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The Progression of Fenfluramine-Associated Valvular Heart Disease Assessed by Echocardiography

Steven T. Mast, MD; James G. Jollis, MD; Thomas Ryan, MD; Kevin J. Anstrom, MS; and Jack L. Crary, MD
[+] Article and Author Information

From Duke University Medical Center, Durham, North Carolina; and MeritCare Medical Center, Fargo, North Dakota.


Acknowledgments:The authors thank Liz Whirley and Karen Berger for invaluable assistance with this project.

Grant Support:By research grant HL03995-01 from the National Heart, Lung, and Blood Institute, Bethesda, Maryland.

Requests for Single Reprints:James G. Jollis, MD, Duke Clinical Research Institute, PO Box 17969, Durham, NC 27715.

Current Author Addresses:Drs. Mast, Jollis, and Ryan and Mr. Anstrom: Duke Clinical Research Institute, Durham, NC 27715.

Dr. Crary: MeritCare Medical Center, 737 Broadway, Fargo ND 58123.

Author Contributions:Conception and design: S.T. Mast, J.G. Jollis, T. Ryan, J.L. Crary.

Analysis and interpretation of the data: S.T. Mast, J.G. Jollis, T. Ryan, J.L. Crary.

Drafting of the article: S.T. Mast, J.G. Jollis, K.J. Anstrom, J.L. Crary.

Critical revision of the article for important intellectual content: S.T. Mast, J.G. Jollis, T. Ryan, K.J. Anstrom, J.L. Crary.

Final approval of the article: S.T. Mast, J.G. Jollis, T. Ryan, K.J. Anstrom, J.L. Crary.

Provision of study materials or patients: J.L. Crary.

Statistical expertise: J.G. Jollis, K.A. Anstrom.

Obtaining of funding: J.G. Jollis.

Administrative, technical, or logistic support: J.G. Jollis, T. Ryan.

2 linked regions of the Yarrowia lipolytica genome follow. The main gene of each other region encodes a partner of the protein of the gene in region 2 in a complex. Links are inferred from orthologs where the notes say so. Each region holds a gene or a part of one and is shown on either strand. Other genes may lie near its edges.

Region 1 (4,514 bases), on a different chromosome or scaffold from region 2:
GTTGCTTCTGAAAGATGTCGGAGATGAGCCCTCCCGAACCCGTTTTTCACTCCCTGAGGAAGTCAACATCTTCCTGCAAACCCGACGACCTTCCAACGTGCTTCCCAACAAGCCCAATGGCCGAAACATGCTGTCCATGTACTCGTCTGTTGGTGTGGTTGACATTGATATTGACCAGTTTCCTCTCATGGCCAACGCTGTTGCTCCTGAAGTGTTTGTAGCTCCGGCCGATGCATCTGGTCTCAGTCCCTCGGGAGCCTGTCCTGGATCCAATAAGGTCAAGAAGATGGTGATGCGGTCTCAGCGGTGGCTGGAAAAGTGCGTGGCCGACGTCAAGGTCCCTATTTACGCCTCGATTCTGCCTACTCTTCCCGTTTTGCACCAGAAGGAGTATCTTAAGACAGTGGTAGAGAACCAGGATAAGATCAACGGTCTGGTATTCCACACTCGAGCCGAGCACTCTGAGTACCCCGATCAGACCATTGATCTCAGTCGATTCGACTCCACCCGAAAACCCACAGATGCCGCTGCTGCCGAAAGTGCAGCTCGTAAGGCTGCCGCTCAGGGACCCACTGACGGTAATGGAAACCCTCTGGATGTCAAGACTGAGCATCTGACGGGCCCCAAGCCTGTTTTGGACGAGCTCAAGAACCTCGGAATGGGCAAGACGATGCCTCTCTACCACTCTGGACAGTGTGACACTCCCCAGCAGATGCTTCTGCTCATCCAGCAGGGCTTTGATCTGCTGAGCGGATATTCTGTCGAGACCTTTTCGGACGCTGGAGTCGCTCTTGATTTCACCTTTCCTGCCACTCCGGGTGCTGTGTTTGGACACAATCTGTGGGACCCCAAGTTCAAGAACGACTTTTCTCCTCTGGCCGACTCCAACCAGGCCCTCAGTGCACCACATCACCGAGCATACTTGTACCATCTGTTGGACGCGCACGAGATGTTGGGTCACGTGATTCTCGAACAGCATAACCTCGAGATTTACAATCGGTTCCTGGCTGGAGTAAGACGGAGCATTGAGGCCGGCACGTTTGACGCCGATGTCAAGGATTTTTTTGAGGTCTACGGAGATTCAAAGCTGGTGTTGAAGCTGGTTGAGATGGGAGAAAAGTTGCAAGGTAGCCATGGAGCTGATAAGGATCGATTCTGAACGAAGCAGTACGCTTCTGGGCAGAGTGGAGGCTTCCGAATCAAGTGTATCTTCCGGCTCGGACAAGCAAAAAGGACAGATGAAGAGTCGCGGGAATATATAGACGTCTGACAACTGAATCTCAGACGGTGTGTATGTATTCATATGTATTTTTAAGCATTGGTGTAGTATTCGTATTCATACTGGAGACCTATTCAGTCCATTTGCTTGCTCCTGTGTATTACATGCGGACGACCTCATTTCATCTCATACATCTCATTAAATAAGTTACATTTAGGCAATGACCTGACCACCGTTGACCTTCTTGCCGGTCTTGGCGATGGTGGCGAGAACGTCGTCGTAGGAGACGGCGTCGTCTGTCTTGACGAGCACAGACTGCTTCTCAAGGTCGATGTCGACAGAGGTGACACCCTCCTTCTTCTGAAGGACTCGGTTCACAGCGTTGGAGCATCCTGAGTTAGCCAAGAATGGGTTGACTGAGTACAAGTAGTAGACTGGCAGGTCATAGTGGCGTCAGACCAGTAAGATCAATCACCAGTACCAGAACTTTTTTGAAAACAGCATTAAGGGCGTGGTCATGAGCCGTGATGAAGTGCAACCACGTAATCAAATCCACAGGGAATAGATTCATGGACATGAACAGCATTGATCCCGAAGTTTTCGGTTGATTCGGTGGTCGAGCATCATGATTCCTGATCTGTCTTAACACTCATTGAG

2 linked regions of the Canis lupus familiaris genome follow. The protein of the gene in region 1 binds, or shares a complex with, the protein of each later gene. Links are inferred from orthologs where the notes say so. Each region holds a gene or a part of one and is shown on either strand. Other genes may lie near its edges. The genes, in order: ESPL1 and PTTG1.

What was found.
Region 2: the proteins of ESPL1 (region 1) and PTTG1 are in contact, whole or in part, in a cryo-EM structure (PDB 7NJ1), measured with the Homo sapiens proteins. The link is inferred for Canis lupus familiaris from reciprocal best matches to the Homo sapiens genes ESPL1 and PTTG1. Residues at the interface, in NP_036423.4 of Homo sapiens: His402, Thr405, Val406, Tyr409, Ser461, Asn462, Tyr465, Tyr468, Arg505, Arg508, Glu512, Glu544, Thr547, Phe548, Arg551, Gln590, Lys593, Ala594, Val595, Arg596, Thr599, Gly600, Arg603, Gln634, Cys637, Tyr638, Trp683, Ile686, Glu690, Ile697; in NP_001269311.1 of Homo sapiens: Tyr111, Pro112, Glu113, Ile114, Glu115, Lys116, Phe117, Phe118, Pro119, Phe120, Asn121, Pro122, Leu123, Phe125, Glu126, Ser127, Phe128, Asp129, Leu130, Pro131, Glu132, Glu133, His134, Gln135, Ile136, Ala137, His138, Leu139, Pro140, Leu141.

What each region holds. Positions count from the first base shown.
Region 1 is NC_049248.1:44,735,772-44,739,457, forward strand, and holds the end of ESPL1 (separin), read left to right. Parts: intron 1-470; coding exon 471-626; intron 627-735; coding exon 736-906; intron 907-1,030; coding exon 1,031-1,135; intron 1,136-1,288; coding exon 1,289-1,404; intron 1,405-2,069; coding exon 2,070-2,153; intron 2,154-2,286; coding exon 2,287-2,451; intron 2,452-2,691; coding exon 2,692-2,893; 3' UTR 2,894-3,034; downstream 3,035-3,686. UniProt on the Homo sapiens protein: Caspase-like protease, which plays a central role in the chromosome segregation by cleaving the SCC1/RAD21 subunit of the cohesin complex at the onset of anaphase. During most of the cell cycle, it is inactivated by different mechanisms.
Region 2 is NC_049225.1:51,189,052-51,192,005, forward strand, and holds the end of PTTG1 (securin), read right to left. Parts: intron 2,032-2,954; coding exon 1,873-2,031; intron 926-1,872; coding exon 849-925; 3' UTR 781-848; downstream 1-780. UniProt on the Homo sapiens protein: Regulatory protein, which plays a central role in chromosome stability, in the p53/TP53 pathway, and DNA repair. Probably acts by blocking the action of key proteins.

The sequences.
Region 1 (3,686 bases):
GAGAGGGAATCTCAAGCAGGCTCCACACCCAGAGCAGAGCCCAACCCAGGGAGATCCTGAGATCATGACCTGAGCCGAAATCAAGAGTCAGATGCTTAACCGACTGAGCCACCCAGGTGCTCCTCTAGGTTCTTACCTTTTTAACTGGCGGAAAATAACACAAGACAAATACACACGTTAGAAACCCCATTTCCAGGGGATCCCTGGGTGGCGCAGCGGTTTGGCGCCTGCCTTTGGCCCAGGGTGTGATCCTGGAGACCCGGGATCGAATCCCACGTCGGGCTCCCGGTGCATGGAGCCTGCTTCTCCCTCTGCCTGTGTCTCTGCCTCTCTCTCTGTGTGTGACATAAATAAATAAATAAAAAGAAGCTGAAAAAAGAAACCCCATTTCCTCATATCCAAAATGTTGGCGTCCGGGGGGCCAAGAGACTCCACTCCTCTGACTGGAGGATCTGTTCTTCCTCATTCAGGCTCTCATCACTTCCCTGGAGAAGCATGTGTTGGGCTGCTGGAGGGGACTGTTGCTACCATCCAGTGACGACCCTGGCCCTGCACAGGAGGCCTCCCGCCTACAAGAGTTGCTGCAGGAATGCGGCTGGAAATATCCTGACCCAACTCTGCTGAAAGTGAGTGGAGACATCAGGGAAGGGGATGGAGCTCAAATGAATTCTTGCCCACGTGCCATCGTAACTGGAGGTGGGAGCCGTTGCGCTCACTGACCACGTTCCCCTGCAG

Collection and assembly of data: S.T. Mast.


Ann Intern Med. 2001;134(4):261-266. doi:10.7326/0003-4819-134-4-200102200-00008
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In 1997, the first report of significant valvular heart disease occurring in patients exposed to the dietary suppressant fenfluramine was published (1). The investigators described 24 patients from North Dakota and Minnesota who took combination therapy with fenfluramine and phentermine for an average of 11 months and developed clinically significant left- and right-sided valvular regurgitation. In many cases, the mitral valve leaflets, especially the posterior leaflet, appeared restricted and thickened on echocardiography. In 1997, the U.S. Food and Drug Administration described results from five centers that did echocardiography in patients taking fenfluramine and dexfenfluramine and found that nearly one third of exposed patients met their case definition of at least moderate mitral regurgitation or mild aortic regurgitation (2). Furthermore, the prevalence of significant regurgitation was higher in patients who took these drugs for longer than 6 months. As a result, fenfluramine and dexfenfluramine were voluntarily withdrawn from the U.S. market in September 1997.

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Summary for Patients

What Happens to Heart Valve Damage Caused by Diet Drugs after Treatment with the Drug Has Been Stopped?

The summary below is from the full report titled “The Progression of Fenfluramine-Associated Valvular Heart Disease Assessed by Echocardiography.” It is in the 20 February 2001 issue of Annals of Internal Medicine(volume 134, pp 261-266). The authors are ST Mast, JG Jollis, T Ryan, KJ Anstrom, and JL Crary.

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